However, other sources maintain that Bishop Zhuang confirmed he was asked by Vatican officials to make way for Bishop Huang.

The Justice and Peace Commission of Hong Kong organized another symposium on Sino-Vatican relations with more than 300 participants at St. Vincent's Chapel.

Retired Cardinal Joseph Zen Ze-kiun told the gathering that while Bishop Zhuang retiring was not an issue, he also thought it was not right for him to have to hand over to an excommunicated bishop. 

One reputed complication for the Vatican accepting previously illicitly consecrated pro-government open church bishops is that some of them have reputedly had romantic relationships, even offspring.

Meanwhile, according to Reuters, in February some church sources said that while the proposed Sino-Vatican agreement was not ideal, there were hopes of greater future latitude.

Cardinal Zen, however, suggested there would be less freedom as more than 30 underground bishops were forced into a "bird cage" with those of the government-aligned open church.

Another speaker at the seminar, Franciscan Father Chan Moon-hung, believed underground Chinese bishops would strive to perform well in pastoral work before obtaining papal approval.

He suggested this was akin to avoiding any scandals while on probation.

The advantage was that the pope would have the right to make a final decision, he said.

But he noted that when an agreement was reached, priests in China would have a clear path to promotion and this could have a negative impact on their pastoral responsibilities.

Those seeking to obtain high positions could neglect pastoral endeavors while befriending government officials and joining the CPCA, Father Chan said.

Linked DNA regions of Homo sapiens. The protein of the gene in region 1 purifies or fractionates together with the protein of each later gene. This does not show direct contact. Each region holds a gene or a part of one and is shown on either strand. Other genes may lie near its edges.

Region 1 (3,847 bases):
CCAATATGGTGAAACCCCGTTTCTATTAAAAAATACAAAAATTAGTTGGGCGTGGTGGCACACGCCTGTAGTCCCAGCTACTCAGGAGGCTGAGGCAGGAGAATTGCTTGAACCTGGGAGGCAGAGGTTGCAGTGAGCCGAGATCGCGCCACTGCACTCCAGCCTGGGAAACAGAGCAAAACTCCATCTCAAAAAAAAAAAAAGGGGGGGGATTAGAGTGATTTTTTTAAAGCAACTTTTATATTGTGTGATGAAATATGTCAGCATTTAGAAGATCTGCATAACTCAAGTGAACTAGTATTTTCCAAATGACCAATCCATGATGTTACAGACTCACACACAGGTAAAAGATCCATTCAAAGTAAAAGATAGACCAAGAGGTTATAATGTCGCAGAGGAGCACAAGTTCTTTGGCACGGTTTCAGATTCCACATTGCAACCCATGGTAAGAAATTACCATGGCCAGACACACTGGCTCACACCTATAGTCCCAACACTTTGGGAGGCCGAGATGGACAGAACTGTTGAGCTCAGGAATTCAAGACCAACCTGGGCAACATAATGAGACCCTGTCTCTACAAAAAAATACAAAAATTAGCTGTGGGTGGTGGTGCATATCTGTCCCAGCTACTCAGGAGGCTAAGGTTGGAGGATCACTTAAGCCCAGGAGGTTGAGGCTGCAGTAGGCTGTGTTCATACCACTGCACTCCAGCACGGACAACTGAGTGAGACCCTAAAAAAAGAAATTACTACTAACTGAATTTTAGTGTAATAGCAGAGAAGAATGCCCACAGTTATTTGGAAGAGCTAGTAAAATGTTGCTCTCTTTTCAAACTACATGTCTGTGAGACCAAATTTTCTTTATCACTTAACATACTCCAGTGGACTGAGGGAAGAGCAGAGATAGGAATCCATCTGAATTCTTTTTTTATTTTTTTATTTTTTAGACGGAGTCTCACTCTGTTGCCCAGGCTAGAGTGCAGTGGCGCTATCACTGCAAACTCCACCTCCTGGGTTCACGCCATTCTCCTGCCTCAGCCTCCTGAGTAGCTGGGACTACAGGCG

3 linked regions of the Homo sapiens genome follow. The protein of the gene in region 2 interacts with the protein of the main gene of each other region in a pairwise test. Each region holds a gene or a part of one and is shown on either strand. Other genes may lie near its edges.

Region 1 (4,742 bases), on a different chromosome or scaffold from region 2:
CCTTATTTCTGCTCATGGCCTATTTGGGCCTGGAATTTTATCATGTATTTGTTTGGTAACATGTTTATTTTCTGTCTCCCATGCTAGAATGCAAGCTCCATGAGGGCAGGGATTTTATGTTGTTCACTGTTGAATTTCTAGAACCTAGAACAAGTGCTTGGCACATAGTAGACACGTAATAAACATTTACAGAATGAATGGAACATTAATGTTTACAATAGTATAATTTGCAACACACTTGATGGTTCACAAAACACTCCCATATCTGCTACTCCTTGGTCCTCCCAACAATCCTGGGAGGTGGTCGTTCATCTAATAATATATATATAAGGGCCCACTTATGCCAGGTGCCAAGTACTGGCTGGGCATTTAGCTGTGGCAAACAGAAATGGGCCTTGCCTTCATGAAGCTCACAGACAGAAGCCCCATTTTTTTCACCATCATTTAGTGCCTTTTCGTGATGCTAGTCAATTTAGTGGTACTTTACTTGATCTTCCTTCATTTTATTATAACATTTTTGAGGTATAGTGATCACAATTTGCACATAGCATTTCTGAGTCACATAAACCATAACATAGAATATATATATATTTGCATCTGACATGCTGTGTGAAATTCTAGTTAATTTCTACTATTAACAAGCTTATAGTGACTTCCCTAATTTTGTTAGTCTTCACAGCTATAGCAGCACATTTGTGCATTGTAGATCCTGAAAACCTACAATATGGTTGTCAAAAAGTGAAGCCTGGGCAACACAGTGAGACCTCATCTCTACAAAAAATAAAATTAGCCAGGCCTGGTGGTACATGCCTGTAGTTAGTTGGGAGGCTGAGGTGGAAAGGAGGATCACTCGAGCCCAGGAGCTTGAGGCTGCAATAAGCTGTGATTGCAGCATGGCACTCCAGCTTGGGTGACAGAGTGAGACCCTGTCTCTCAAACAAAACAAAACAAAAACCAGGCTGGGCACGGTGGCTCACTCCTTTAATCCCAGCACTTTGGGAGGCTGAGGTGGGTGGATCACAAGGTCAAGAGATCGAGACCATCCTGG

The aim of aspirants in such cases would be to have their names put on a list of candidates to become bishops sent to the Holy See for endorsement.

Father Chan rejected the proposition that a schism would exist between the open and underground churches if a Vatican-China agreement was not reached.

He said this was because the Holy See had always recognized the existence of two Catholic communities in China.

Professor Ying Fuk-tsang, director of the divinity school at the Chinese University of Hong Kong, said a Sino-Vatican agreement would not alter the Communist Party's insistence on having overriding control of religious affairs.

Under Xi, religious organizations not recognized by the government would be targeted for incorporation in the so-called patriotic camp, he said.

Stated objectives included cracking down on "black cults" as well as ensuring the Catholic underground church and protestant 'house churches' were more tightly controlled.

Some symposium participants were concerned about implications for Hong Kong in relation to religious freedoms as well as political controls.

Father Chan said he believed that the state secretary of the Holy See would consult with the Hong Kong and Macau Affairs Office of the State Council of China over the appointment of the next bishop of Hong Kong.